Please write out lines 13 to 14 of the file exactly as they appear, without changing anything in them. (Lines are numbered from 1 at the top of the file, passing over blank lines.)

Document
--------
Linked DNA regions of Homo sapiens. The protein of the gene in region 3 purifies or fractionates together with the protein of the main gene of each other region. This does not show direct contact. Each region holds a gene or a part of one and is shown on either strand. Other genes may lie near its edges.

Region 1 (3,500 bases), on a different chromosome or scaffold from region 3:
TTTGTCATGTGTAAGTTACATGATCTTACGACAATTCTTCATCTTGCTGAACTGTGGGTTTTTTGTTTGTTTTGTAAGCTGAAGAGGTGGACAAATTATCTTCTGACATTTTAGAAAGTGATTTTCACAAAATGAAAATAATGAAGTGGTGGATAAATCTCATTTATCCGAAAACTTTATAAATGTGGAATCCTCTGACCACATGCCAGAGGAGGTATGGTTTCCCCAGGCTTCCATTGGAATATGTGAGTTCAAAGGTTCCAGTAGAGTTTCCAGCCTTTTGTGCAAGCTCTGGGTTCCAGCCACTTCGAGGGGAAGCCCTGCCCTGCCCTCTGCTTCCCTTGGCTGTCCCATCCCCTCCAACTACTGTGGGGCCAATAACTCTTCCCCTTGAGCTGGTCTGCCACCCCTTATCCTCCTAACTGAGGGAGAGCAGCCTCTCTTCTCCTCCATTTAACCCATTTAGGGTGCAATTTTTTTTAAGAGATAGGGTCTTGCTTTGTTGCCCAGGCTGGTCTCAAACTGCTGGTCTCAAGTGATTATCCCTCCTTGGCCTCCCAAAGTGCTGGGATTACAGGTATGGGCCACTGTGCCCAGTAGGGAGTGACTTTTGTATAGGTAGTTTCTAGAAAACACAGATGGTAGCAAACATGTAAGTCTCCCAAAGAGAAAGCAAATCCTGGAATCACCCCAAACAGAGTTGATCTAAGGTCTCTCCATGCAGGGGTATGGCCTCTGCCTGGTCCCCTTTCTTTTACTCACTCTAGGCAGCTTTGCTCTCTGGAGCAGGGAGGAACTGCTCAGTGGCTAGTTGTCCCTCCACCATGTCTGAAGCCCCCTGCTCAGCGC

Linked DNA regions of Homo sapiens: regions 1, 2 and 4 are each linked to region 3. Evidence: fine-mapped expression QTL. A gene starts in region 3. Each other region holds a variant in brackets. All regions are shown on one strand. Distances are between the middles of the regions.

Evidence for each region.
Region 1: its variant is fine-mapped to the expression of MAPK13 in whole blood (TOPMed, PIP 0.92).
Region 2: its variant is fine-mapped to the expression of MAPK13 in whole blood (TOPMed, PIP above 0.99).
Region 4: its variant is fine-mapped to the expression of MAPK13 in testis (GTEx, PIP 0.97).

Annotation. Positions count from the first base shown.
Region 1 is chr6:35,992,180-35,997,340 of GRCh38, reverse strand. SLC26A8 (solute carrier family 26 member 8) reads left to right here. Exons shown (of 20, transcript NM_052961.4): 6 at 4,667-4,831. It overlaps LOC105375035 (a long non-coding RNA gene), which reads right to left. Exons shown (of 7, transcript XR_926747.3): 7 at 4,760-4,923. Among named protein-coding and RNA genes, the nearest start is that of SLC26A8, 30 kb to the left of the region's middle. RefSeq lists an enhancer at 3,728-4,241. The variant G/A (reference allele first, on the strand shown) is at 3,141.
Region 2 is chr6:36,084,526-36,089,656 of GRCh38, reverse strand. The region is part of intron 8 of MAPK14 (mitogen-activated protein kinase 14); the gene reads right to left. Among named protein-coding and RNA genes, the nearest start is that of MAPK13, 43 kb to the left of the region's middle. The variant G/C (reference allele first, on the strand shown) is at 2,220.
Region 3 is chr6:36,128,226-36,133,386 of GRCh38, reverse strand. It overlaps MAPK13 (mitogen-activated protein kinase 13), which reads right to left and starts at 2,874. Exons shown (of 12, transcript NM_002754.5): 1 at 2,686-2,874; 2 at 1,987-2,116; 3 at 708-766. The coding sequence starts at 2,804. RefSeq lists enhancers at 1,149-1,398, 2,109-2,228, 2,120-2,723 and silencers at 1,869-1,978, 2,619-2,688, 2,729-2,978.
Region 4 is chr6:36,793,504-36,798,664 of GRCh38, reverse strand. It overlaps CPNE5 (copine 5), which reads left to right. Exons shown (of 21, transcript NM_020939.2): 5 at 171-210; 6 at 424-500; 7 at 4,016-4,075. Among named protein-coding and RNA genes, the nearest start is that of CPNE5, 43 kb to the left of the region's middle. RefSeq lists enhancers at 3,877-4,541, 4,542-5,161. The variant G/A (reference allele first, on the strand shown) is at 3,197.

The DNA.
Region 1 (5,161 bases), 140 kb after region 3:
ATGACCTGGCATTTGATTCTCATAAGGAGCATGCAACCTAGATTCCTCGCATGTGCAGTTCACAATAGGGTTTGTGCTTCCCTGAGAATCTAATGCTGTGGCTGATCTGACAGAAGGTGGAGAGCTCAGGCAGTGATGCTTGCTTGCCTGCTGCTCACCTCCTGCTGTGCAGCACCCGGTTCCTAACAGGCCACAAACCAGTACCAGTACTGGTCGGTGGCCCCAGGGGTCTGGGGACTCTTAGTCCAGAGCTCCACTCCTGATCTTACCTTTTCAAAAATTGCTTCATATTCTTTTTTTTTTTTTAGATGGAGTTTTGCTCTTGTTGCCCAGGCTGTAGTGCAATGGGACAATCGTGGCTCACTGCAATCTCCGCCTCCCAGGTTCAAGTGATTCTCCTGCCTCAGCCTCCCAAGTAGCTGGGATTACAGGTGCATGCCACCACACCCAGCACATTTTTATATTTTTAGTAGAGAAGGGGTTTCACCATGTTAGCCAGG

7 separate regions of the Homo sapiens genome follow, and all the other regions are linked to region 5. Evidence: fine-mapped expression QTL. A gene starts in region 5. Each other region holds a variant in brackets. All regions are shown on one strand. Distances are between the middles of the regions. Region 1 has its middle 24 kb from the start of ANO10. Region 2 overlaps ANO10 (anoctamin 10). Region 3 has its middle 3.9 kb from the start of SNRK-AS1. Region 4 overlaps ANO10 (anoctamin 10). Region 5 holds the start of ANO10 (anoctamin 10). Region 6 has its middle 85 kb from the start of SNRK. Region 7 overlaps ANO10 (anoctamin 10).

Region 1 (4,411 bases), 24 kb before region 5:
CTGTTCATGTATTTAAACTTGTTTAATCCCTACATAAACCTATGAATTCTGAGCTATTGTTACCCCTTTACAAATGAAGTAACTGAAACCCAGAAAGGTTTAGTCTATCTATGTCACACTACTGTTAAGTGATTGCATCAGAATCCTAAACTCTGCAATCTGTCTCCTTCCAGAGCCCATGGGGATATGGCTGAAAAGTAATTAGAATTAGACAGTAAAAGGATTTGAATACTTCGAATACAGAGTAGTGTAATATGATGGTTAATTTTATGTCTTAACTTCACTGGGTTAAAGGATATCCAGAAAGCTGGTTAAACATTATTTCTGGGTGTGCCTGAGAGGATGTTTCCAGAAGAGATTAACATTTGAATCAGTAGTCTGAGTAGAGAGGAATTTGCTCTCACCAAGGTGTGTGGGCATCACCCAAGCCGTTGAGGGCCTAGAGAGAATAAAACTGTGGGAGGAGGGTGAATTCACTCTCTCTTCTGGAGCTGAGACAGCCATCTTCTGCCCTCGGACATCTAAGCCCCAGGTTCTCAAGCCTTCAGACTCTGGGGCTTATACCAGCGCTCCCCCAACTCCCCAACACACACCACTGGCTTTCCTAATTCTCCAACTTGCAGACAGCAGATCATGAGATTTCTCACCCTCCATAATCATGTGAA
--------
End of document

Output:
Region 4 is chr6:36,793,504-36,798,664 of GRCh38, reverse strand. It overlaps CPNE5 (copine 5), which reads left to right. Exons shown (of 21, transcript NM_020939.2): 5 at 171-210; 6 at 424-500; 7 at 4,016-4,075. Among named protein-coding and RNA genes, the nearest start is that of CPNE5, 43 kb to the left of the region's middle. RefSeq lists enhancers at 3,877-4,541, 4,542-5,161. The variant G/A (reference allele first, on the strand shown) is at 3,197.

The DNA.